Bill Cosby Trial Juror Talks Tears, Tension During 52-Hour Deliberation
"The most intense moment, I think, was when there was about four people crying in the room."
One of the 12 jurors assigned to Bill Cosby's sexual assault case sat down with Good Morning America to discuss the "agony" of the long deliberations surrounding Cosby's case, which resulted in a mistrial.
"The most intense moment, I think, was when there was about four people crying in the room," said Bobby Dugan in the interview that aired Monday. "One was out in the hallway pacing, visibly upset."
He continued: "We couldn’t really get anything down to like a solid thing, and that just frustrated people." The 21-year-old juror said he had been a fan of Cosby's, initially thinking he was innocent, but changed his mind over the course of the trial.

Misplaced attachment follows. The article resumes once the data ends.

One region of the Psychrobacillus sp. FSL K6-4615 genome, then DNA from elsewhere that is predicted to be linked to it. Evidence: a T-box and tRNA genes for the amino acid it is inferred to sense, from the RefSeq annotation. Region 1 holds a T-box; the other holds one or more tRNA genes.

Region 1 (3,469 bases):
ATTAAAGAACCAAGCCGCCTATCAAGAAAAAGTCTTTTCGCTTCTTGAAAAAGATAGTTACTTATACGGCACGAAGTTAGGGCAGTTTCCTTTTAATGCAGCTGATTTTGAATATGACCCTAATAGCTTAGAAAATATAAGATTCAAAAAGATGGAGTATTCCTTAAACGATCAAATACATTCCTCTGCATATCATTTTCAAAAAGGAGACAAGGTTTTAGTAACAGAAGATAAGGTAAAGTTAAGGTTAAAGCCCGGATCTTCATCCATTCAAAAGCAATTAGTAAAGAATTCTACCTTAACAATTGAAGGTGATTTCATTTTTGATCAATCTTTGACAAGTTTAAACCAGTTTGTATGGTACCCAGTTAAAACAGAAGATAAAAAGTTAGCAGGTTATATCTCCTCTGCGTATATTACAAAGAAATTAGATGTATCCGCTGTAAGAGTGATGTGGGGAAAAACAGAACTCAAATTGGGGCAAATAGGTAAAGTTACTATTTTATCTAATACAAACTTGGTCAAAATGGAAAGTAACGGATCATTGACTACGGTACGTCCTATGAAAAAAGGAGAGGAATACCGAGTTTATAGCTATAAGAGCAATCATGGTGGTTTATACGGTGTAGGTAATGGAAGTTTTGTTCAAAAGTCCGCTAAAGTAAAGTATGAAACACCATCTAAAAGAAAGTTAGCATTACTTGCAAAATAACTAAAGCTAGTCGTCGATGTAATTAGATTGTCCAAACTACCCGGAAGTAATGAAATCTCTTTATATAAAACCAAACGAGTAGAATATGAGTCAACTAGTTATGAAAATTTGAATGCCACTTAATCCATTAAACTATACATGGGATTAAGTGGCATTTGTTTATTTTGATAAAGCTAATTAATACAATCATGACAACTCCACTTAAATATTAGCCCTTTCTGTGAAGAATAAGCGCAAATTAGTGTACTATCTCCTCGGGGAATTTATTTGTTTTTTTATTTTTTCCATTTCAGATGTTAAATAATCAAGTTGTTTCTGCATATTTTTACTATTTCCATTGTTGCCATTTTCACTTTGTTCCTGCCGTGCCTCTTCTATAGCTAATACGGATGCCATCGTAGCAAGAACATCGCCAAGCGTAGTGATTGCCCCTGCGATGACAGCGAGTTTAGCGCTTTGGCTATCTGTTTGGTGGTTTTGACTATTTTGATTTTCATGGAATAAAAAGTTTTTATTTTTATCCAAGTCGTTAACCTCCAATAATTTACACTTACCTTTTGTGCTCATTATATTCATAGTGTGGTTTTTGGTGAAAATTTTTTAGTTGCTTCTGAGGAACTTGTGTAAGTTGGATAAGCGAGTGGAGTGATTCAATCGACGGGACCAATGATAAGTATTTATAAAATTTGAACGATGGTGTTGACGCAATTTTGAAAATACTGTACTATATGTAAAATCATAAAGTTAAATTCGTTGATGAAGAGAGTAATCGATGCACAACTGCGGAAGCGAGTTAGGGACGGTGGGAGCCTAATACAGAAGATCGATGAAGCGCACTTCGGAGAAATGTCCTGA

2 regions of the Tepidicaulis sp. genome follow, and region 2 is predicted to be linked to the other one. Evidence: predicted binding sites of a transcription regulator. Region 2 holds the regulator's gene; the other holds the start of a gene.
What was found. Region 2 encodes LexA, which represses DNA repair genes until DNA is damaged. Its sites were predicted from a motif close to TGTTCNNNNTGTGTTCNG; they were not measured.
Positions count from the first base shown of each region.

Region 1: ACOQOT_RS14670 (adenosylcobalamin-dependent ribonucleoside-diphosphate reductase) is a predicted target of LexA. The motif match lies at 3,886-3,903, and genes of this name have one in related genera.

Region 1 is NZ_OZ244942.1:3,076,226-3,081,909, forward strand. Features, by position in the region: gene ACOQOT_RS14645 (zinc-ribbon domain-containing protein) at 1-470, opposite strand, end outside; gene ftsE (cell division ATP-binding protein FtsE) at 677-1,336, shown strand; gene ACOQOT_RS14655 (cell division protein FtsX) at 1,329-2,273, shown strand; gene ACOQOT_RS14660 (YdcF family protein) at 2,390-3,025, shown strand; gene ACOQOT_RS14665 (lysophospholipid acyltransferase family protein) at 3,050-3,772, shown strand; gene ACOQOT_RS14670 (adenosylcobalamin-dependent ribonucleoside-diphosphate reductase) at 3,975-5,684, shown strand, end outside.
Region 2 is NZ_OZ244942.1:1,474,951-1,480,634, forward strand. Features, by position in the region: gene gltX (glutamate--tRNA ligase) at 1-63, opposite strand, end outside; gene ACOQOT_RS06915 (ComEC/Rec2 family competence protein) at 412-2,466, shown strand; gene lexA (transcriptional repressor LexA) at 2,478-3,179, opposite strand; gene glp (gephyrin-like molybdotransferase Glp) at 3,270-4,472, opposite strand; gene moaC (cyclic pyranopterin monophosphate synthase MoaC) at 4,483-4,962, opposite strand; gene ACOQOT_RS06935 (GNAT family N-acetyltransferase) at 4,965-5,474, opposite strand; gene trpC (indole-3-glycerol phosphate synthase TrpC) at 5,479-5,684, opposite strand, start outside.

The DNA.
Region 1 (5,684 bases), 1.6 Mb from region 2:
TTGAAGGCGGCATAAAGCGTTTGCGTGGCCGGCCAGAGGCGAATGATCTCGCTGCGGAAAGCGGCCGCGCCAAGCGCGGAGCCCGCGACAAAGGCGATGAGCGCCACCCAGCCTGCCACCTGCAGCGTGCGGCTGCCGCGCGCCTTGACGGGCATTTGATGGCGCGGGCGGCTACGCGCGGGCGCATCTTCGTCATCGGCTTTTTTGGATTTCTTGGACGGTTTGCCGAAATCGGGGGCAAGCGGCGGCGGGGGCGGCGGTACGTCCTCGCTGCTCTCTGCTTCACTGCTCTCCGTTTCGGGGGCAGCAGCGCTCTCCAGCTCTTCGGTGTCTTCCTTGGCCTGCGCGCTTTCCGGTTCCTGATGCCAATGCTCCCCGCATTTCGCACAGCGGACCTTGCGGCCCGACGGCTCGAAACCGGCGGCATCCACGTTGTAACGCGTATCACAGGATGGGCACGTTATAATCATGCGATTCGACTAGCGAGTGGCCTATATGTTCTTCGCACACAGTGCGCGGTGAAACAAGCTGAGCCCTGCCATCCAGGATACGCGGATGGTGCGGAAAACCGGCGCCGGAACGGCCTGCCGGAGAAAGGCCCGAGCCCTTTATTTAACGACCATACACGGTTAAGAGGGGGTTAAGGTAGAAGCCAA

While Dugan thinks Cosby is guilty, he thinks the prosecution would have done better with more "substantial evidence." He also thinks that if Cosby hadn't been famous, deliberations wouldn't have taken 52 hours.
"I have had, like, regret, I guess, when we came to the final deadlock decision, and it has kind of been eating at my mind, like, this could have all been done with," he said.
Cosby was charged with three counts of felony aggravated indecent assault in 2015 stemming from a 2004 encounter with Andrea Constand at his home in Pennsylvania.
"It was all 'he said, she said,' and what it really comes down to is who are you going to believe more, and that was all it was," said Dugan.